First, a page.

into a gloriously camp creation who steals the final number that should be Dorothy's. Miss Wade may be good at winning television contests, but she should never have attempted to share the stage with a drag queen, even one who is a bio-woman.
Jamie McKnight is always a treat onstage, and he turns the Scarecrow into a loose-limbed, dim-bulbed delight who gets more than his share of the laughs. His big number, "If I Only Had a Brain," also gets points for the best and most hilarious harmonies courtesy of Warhorse
Fab talked to Mike Jackson pre-opening
and now completely regrets settling for a phone interview. Jackson is a big man and dominates the farmhand scenes with sheer physical handsomeness. Once encased in tin, something remarkable happens and his eyes become uncannily eloquent. When longing for a heart or trying to let Dorothy go, the audience feels intense emotion rather than just the visualization of a metaphor, an acting feat, indeed, when Jackson's face is coated in thick silver makeup.
Lee MacDougall, as the Cowardly Lion, has a tougher time, simply because Bert Lahr's performance is indelible. But he also creates the most intriguing adjustment to the story by playing the lion as explicitly gay, at one point riffing on "I Am What I Am." Some of the jokes are cheap (but undeniably funny: the "perm" gag brought down the house), but for a bullied gay teen the role would be more than a metaphor, and the lion ends up as the character with the most moving journey of all, doing just what a fairy tale is supposed to do.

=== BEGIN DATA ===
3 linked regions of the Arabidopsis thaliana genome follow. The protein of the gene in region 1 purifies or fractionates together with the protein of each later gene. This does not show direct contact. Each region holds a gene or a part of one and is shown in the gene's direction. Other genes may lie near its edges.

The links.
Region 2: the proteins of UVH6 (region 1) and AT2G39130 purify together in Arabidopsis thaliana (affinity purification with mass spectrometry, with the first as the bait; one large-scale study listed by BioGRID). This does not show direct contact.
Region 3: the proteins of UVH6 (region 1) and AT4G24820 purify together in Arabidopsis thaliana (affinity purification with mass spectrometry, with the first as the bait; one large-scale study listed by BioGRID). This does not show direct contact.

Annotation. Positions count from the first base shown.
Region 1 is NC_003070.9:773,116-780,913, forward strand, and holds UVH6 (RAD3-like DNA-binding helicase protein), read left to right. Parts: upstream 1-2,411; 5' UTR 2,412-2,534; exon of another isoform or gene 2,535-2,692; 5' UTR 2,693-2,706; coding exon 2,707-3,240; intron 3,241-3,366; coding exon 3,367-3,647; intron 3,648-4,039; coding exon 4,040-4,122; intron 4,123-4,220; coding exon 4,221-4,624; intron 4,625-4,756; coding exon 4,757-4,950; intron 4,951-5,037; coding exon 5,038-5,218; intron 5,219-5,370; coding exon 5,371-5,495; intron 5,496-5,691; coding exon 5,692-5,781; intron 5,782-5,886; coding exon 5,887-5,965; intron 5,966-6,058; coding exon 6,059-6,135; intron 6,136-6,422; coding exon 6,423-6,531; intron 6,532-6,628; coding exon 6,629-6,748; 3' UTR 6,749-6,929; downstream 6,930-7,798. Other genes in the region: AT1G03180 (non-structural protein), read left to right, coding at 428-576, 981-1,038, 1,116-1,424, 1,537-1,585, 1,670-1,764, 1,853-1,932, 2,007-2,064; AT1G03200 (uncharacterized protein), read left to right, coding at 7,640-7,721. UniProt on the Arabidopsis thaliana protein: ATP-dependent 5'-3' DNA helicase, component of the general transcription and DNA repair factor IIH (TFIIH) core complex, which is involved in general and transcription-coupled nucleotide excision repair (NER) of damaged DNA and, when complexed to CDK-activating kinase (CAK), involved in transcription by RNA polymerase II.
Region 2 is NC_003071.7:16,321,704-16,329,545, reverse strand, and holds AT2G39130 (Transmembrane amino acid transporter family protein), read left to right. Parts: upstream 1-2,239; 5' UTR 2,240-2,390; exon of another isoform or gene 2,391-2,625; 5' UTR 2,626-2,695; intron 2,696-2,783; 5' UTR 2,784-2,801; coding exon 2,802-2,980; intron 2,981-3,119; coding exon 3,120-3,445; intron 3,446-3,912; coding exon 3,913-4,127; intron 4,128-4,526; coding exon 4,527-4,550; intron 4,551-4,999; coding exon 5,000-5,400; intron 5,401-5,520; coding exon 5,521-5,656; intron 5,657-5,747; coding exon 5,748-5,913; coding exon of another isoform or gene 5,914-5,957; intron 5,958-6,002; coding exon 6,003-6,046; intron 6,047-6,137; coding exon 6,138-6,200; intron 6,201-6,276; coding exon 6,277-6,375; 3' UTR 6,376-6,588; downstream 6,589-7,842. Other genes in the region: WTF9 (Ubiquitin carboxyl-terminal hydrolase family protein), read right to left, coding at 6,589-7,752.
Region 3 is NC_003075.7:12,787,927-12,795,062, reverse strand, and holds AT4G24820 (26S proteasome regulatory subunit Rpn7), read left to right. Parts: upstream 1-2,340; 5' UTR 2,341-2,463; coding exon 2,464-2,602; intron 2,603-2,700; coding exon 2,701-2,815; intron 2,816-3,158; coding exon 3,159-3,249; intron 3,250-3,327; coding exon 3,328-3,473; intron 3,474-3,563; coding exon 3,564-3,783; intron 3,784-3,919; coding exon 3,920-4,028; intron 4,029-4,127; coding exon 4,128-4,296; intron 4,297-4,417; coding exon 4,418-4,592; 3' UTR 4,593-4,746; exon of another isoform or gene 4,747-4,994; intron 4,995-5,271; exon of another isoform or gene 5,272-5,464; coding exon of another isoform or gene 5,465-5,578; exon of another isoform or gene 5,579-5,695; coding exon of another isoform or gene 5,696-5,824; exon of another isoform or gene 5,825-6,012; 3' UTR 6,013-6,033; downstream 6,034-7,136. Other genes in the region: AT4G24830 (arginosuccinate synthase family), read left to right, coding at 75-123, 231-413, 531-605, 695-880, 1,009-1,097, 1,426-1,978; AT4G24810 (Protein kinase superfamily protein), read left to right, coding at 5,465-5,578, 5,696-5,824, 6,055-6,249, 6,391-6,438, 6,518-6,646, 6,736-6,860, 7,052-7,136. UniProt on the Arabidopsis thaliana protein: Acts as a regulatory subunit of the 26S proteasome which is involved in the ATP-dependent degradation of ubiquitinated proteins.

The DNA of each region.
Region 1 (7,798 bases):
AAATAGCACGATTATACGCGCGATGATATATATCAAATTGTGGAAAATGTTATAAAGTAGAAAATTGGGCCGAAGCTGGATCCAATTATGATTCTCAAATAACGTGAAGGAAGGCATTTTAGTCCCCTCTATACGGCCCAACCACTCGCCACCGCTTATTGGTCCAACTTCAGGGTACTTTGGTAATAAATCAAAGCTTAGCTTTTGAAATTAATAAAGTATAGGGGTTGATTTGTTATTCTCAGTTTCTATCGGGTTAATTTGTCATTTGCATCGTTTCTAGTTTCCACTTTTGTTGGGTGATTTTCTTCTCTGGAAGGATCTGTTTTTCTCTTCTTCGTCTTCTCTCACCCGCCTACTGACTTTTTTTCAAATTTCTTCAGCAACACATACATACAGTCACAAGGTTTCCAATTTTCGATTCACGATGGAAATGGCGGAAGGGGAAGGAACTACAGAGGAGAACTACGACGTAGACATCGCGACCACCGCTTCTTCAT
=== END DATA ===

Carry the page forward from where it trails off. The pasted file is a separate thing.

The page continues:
The Wicked Witch of the West is a showstopper, even if her so-called broom explosions are the only weak special effect in the entire show. The flying monkeys are deliciously creepy, and the kingdom of the west is the most thought-provoking sub-theme of the entire production. When Dorothy first arrives in Oz, she meets the Munchkins, who are presented emphatically in heterosexual pairs, to the extreme of having the Lullably League cradling babies. The Wicked Witch is a welcome disruptive force who happens to use a distinctly Catskills cadence and style. This makes her Cossacks, dressed as if Northbound Leather had created sexy Nazis with open-to-the-waist shirts, and their blatant sexuality -- male-female and male-male -- a fascinating contradiction that I was unable to wrap my head around and decided to just enjoy. A sexy and possibly political number in an otherwise wholesome (except for the double entendres referencing the original film and the lion's "We're friends of Dorothy" line) production is either very queer or very Bob Fosse-provocative.
But that is undoubtedly putting too much post-theatre thinking into what is, yes Tin Man, at heart an entertaining and quite moving night at the theatre. The Wizard of Oz
does the film proud and is resolutely post-modern, but it stands on its own as a spectacle with soul -- and it has more rainbows and eye-candy than a Pride parade.
The Wizard of Oz is in an open-ended run at the Ed Mirvish Theatre, 244 Victoria St. mirvish.com